How many heifers to keep?
By Glenn Selk, Oklahoma State University Emeritus Extension animal scientist
Matching the number of cattle to the grass and feed resources on the ranch is a constant challenge for any cow-calf producer. Also producers strive to maintain cow numbers to match their marketing plans for the long term changes in the cattle cycle. Therefore, it is a constant struggle to evaluate the number of replacement heifers that must be developed or purchased to bring into the herd each year.
As a starting place in the effort to answer this question, it is important to look at the “average” cow herd to understand how many cows are in each age category. The Dickinson, North Dakota Research and Extension Center reported on the average number of cows in their research herd by age group for a span of 20 years. The following graph depicts the “average” percent of cows in this herd by age group.
Average Percentage of Cows by Age in North Dakota Research Herd
The above graph indicates that the typical herd will, “on the average,” introduce 17% new first calf heifers each year. Stated another way, if 100 cows are exposed to bulls or AI each year, 17 of them will be having their first baby. Therefore, this gives us a starting point in choosing how many heifers we need to save each year.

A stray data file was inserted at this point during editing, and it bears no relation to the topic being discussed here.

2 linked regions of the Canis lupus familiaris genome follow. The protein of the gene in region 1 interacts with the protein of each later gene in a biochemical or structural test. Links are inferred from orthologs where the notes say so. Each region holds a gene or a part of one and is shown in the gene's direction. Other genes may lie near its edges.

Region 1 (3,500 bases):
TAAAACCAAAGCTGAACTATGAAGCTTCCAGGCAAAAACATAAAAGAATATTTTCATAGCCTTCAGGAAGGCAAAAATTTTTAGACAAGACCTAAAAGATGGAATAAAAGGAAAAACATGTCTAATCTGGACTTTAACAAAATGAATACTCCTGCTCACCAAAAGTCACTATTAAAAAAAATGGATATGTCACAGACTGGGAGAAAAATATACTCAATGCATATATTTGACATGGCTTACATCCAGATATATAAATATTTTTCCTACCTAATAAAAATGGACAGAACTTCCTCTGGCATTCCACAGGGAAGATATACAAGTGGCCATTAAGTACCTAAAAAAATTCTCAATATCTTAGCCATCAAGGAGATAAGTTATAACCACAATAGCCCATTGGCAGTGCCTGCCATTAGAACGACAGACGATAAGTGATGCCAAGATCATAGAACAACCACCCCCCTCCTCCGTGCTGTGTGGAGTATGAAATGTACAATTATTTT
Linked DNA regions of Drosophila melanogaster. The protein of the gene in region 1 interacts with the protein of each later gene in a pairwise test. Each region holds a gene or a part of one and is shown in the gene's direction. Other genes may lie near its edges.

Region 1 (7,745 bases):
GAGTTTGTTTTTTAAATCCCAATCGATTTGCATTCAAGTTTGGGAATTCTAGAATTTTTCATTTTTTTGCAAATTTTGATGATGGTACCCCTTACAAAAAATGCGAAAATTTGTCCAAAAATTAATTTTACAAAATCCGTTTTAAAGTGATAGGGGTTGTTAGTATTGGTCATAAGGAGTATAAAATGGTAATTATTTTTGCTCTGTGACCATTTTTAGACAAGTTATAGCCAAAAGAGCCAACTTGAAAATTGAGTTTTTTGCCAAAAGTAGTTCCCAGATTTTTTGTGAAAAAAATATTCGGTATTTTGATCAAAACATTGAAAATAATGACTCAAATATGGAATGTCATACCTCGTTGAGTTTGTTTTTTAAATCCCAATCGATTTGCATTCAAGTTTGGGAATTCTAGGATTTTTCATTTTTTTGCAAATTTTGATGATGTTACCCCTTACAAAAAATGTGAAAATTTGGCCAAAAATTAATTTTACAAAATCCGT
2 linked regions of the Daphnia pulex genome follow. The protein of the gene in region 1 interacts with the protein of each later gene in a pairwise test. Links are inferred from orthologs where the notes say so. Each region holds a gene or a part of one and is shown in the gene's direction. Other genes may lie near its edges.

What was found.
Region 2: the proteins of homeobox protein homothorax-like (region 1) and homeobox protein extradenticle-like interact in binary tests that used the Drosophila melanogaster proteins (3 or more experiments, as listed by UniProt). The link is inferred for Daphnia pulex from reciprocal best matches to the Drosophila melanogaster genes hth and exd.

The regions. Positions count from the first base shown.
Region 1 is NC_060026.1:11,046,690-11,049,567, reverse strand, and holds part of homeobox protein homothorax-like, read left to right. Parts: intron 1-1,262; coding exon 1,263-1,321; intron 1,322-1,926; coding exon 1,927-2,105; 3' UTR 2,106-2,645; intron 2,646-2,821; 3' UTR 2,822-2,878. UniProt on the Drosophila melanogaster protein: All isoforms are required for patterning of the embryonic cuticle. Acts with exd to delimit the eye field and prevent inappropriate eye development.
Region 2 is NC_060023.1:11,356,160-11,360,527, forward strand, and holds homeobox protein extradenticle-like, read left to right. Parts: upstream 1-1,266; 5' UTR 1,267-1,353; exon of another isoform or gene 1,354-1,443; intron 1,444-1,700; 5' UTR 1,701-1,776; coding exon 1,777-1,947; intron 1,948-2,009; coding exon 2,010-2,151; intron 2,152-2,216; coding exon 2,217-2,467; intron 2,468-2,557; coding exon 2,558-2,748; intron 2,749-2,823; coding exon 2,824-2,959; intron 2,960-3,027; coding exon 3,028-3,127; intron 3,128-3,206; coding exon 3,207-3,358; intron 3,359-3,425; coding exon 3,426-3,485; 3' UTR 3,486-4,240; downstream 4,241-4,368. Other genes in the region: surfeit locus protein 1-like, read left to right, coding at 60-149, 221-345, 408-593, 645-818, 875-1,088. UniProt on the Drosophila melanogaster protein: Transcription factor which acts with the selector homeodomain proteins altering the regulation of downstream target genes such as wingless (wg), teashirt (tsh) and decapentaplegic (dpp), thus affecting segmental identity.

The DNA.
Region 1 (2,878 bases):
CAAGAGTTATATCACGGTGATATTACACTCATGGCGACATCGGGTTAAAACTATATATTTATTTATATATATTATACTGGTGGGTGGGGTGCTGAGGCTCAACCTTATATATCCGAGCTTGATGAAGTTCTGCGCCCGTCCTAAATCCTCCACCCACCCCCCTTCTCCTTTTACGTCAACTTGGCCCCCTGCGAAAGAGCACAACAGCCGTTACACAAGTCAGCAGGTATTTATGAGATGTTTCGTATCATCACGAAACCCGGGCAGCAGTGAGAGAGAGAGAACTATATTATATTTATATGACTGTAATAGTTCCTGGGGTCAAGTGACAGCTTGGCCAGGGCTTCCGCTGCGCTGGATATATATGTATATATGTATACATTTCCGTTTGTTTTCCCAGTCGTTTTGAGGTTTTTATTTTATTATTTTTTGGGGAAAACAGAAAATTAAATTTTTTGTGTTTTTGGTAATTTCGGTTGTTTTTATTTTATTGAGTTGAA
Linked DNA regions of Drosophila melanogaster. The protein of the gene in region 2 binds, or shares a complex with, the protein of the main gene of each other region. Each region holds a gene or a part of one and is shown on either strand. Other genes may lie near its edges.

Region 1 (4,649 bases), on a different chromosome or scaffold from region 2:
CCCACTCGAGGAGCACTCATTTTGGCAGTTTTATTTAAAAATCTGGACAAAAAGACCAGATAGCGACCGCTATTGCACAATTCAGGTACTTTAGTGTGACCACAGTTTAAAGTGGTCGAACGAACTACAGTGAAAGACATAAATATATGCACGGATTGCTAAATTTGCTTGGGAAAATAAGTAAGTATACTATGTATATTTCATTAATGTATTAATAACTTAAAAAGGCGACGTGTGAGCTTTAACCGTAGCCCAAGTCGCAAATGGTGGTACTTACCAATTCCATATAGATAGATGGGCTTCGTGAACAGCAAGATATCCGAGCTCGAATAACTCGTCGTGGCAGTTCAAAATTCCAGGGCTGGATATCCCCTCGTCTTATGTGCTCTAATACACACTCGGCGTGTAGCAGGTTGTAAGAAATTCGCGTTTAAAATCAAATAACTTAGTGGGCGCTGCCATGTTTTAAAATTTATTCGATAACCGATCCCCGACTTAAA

Next, we must predict the percentage of heifers that enter a breeding season that will become pregnant. The prediction is made primarily upon the nutritional growing program that the heifers receive between weaning and breeding. If heifers are grown slowly and weigh 50% to 55% of their mature weight at the start of breeding, then about half of the heifers will be cycling early in the breeding season.
In this 100-cow herd scenario, about 30 heifers need to be kept and exposed to AI or the bull to assure the target number of pregnant heifers is met. This allows for natural selection pressure on early puberty and reproductive soundness if the breeding season is short (30 to 45 days). More pasture space and breeding costs will be needed because of the larger number of heifers kept.
Growing the heifers at a higher rate of gain would be necessary to reach 60% to 65% of the mature weight at breeding. Utilizing a growing program such as wheat pasture (for spring calving heifers) would allow the heifers to gain 1.5 to 2 pounds per day and about 90% or more of the heifers should be cycling early in the breeding season.
Even in the very best scenarios, a few heifers will be difficult or impossible to breed. Most extension specialists and researchers write about the need to always expose at least 10% more heifers than you need even when they are grown rapidly and all weigh at least 65% of the expected mature weight. Therefore, in the example of a 100-cow herd, if the heifers are fed to reach over 60% of the mature weight at breeding, we expect to keep back 19 or 20 heifers to go into the growing program and breeding season. Fewer heifers are started in this growing program, but higher feed costs per heifer will be necessary to reach the higher rate of gain.
Like so many decisions in the beef industry, there is more than one answer to important questions.